In a bow to Mark’s well-earned reputation with boats (especially borrowed boats), our last view was on Saturday showing this borrowed boat crashing into something, with alligators nearby. Was Mark distracted by his own teacher pose, or perhaps by cruising at night without a search light? Reckon we’ll find out tomorrow, but for today, Mark presents the Sunday nature chat.

Reusing that “see ya later” joke so soon, Rivera!? I think panel 3 is hilariously ironic, showing Mark and the boys boating around gators while questioning how you would handle yourself. Mark answered that on Saturday.

Moving on, Rivera continues to customize the Sunday title panel each week, and this one is a pretty good take-off on the effect of trees reflecting in the water. This title panel is actually a sacrifice in time and imagination by Rivera, as newspaper editors sometimes edit how much of a strip to print or even how they display it. They need as much space in the Sunday Funnies as they can get for those preschool puzzles and fill-in-the-dot panels that eat up so much more of the page space. The title panel is thus a sacrificial panel.

Anyway, this is a curious theme:  alligator viewing in the wild. There really are not that many places you can do that in the US, outside of zoos. Still, if people like spending tons of money for the chance to get up close and personal with dolphins and whales, I reckon they can do it with gators. As for me, I’ll depend on the safe distance provided by my TV set.

Happy New Year! And the Sunday Week in Review

As I close out the week and the year, I’ll mention a new comment from long-time reader and sufferer Mark, who admitted that he never figured Rivera would last this long. I’m sure many Trailheads agree. She is now into her third year. I worry that she seems to have listened to somebody, as some of her more recent stories do not have the quirkiness, grit, and craziness of her earlier efforts. So I’m hoping for some significant hyperbolic action in Rusty’s current adventure, as opposed to his earlier cryptid hunt.

This week saw Rusty’s Bassigator hunt become more of a reality with the addition of several friends and the loan of a boat from the De-Bait Team. At least one of Rusty’s friends (still unnamed) turns out to have a personality, even if it is as a rival in the same vein as Mark’s childhood nemesis, Rob Bettancourt. Rusty’s temper (and pride) flared some but remained in check. But for how long? There are bets on who screws up this trip the most, Mark or “Cricket Bro, Jr.”

Surprisingly, Rivera focused on Rusty for most of December, which is a first. Not even Mark gets that much coverage at one time. Rivera’s usual procedure is to split story-time between Mark and Cherry. So, will Rusty continue to hold Rivera’s focus into January, or do we cut over to Cherry, to see if there is any aftermath to the uncovered love affair between Honest Ernest and Violet Cheshire? Got me, but I’m gonna spend some time looking at today’s notes from the natural world.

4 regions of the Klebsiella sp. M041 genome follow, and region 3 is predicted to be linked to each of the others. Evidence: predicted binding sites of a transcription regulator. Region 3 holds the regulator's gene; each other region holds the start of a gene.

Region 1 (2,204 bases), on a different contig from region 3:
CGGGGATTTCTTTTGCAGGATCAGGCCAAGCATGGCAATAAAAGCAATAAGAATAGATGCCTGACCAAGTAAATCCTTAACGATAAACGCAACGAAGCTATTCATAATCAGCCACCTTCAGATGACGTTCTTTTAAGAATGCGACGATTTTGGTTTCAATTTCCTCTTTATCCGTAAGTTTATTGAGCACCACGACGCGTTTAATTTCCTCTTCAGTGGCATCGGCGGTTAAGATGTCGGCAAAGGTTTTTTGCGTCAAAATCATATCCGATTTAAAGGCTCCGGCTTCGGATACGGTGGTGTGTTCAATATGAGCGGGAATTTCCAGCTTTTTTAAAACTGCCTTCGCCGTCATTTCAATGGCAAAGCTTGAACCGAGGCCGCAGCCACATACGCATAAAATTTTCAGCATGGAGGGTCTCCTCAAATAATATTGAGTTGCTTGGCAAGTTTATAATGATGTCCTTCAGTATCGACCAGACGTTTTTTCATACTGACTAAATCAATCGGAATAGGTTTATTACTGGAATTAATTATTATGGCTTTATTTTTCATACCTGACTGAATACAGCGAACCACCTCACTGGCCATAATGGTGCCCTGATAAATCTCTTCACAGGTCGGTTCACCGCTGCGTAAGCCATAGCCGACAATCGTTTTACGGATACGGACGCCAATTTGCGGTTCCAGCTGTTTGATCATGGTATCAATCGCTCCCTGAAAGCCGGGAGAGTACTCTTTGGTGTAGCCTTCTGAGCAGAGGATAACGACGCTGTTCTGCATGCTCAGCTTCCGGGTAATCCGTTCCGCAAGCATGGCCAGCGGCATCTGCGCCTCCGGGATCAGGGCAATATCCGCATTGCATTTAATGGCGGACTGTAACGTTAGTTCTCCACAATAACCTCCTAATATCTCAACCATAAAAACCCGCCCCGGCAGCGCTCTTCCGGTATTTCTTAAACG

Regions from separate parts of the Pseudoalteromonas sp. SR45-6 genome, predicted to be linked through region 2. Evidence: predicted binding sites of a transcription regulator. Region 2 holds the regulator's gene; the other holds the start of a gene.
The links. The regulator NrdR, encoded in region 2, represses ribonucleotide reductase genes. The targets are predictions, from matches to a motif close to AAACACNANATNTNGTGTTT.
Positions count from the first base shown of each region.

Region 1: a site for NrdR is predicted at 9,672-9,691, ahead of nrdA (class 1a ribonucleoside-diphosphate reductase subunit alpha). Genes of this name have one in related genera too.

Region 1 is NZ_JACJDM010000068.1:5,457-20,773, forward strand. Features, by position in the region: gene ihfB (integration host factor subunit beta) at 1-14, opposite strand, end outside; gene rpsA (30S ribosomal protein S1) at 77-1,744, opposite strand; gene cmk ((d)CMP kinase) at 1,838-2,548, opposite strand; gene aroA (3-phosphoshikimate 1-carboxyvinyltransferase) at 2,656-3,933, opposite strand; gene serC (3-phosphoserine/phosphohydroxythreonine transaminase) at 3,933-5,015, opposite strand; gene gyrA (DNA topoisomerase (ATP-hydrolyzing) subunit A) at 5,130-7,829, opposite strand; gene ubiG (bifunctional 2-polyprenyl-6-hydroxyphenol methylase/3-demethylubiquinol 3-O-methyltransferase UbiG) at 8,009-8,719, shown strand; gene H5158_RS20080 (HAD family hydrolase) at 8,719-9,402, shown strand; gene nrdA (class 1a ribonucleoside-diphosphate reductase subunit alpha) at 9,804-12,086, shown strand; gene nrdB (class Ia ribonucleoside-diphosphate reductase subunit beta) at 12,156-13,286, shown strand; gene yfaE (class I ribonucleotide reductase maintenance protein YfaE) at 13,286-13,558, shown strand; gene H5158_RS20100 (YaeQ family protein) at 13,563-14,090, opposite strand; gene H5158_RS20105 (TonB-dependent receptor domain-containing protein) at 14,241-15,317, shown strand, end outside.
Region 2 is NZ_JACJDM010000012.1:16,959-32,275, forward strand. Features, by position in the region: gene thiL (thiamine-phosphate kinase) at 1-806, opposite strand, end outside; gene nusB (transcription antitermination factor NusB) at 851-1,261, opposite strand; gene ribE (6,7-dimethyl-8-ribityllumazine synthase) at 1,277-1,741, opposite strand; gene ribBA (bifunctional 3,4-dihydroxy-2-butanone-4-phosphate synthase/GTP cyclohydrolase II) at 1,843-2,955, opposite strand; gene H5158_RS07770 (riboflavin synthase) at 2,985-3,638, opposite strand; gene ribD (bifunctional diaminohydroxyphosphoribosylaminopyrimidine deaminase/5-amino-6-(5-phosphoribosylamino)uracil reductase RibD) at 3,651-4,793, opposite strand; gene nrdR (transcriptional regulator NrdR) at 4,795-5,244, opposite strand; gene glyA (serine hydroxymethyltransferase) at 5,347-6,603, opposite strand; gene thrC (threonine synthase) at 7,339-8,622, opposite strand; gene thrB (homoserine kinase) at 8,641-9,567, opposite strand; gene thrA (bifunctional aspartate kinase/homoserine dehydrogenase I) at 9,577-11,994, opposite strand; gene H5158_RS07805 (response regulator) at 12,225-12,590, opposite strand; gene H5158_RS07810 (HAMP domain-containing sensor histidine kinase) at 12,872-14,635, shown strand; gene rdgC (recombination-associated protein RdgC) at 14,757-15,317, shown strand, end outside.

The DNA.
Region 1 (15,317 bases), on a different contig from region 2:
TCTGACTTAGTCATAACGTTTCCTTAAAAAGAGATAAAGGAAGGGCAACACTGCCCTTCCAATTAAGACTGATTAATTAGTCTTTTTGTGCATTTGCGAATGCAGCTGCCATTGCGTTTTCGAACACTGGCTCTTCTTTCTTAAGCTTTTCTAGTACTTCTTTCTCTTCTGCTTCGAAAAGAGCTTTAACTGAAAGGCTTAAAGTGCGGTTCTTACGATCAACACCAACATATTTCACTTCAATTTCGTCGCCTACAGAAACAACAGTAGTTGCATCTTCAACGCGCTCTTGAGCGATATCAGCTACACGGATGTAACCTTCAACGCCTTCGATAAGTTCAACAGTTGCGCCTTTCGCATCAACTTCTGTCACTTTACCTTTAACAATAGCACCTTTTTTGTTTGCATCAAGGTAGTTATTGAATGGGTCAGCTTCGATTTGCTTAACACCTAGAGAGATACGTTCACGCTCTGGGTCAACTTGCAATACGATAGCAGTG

Regarding the health of the salmon population, local tribes have pushed for the demolition of the dams for 20 years or so. Salmon are important to the local tribes in the areas. Sources state that this is probably the largest dam demolition project in the world. Tens of thousands of area residents also benefited from the electricity produced by the hydroelectric dams, though their performance has suffered from aging and the impact of draughts. What energy source they will get to replace the dams was not specified. Perhaps very large solar farms will be installed.

Also significant is that this Sunday nature chat is not based on the current location of the main storyline in the strip, being Lost Forest. I suppose that is because the location of Lost Forest is never specified.

The Week in Review and the Sunday Nature Chat

Well, Ho! Ho! Ho! Mark continued to court Rusty’s favor by sucking up to him, while at the same time deriding Rusty’s ongoing fascination with cryptids. But Rusty really wants to hunt down the Bassigator and Mark finally agreed to the hunt.

Is Jules Rivera trying to build more nuance in Mark, or just pile on more contradictions that reveal him to be a typically clueless dad trying to stay relevant in his son’s life? As every parent knows, a child’s belief in imaginary beings can seem cute, but it is hard to strip away that belief without looking like a hypocrite or liar to your child.

Anyway, let’s hope that Mark gets through this adventure without making Rusty even more jaded. Next thing you know, Mark will tell Rusty that Santa is just a marketing gimmick to sell toys.